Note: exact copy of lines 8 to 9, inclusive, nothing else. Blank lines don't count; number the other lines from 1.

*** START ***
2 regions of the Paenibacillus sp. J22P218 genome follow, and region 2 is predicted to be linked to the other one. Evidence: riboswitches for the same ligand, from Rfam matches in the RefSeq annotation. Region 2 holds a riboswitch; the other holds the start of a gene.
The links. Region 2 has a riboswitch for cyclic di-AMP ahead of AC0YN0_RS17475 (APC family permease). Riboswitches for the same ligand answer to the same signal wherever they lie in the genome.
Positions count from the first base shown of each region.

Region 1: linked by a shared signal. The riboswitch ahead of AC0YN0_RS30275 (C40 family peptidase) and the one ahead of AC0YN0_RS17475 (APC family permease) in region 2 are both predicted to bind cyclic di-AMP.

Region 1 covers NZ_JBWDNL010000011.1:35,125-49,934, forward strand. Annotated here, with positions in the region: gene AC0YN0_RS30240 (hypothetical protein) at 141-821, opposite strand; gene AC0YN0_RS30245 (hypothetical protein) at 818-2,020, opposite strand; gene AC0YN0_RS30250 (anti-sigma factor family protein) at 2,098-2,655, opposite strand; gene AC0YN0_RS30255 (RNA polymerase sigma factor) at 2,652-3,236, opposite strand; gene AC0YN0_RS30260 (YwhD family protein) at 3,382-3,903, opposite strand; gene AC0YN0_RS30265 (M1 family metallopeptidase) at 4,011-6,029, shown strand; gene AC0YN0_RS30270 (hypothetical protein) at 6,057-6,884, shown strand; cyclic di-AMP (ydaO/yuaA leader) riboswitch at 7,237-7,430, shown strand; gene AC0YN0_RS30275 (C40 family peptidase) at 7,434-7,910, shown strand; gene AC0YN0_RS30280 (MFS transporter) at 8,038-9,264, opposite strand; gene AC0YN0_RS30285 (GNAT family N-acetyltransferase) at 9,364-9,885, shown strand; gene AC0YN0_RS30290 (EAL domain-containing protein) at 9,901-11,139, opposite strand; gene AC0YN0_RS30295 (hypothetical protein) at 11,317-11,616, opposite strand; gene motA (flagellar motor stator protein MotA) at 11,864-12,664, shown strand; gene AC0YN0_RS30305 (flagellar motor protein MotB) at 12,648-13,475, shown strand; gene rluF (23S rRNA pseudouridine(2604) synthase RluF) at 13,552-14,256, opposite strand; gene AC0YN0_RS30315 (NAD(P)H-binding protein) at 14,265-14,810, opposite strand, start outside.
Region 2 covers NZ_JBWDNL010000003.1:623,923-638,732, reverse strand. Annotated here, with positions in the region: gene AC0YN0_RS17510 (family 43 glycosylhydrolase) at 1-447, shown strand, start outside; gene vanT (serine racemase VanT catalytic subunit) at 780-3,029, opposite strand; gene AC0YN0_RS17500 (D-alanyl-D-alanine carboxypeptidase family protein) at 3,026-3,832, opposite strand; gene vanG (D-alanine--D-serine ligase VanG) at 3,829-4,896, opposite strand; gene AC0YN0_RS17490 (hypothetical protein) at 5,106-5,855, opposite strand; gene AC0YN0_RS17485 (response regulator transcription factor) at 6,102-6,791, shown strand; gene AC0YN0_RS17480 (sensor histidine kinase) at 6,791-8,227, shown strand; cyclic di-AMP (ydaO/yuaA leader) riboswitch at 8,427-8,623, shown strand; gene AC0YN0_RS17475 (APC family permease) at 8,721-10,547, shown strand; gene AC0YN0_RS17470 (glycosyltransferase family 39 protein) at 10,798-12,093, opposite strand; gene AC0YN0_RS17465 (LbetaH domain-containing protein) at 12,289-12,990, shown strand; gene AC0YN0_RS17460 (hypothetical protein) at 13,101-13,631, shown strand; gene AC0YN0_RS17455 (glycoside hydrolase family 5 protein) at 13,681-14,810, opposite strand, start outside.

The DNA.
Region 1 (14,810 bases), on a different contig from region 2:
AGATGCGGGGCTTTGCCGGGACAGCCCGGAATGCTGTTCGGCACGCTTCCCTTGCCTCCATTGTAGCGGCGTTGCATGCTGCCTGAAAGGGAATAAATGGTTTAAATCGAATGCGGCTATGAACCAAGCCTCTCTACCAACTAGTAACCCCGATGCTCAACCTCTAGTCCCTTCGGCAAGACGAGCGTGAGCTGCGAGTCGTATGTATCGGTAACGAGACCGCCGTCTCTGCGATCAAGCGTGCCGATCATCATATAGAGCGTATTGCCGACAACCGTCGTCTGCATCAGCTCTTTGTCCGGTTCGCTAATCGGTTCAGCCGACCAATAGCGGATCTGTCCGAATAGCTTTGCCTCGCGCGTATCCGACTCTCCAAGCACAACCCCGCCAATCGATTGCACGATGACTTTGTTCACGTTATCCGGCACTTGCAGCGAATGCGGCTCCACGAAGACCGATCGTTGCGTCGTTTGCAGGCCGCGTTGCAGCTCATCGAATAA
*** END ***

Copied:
Region 1 (14,810 bases), on a different contig from region 2:
AGATGCGGGGCTTTGCCGGGACAGCCCGGAATGCTGTTCGGCACGCTTCCCTTGCCTCCATTGTAGCGGCGTTGCATGCTGCCTGAAAGGGAATAAATGGTTTAAATCGAATGCGGCTATGAACCAAGCCTCTCTACCAACTAGTAACCCCGATGCTCAACCTCTAGTCCCTTCGGCAAGACGAGCGTGAGCTGCGAGTCGTATGTATCGGTAACGAGACCGCCGTCTCTGCGATCAAGCGTGCCGATCATCATATAGAGCGTATTGCCGACAACCGTCGTCTGCATCAGCTCTTTGTCCGGTTCGCTAATCGGTTCAGCCGACCAATAGCGGATCTGTCCGAATAGCTTTGCCTCGCGCGTATCCGACTCTCCAAGCACAACCCCGCCAATCGATTGCACGATGACTTTGTTCACGTTATCCGGCACTTGCAGCGAATGCGGCTCCACGAAGACCGATCGTTGCGTCGTTTGCAGGCCGCGTTGCAGCTCATCGAATAA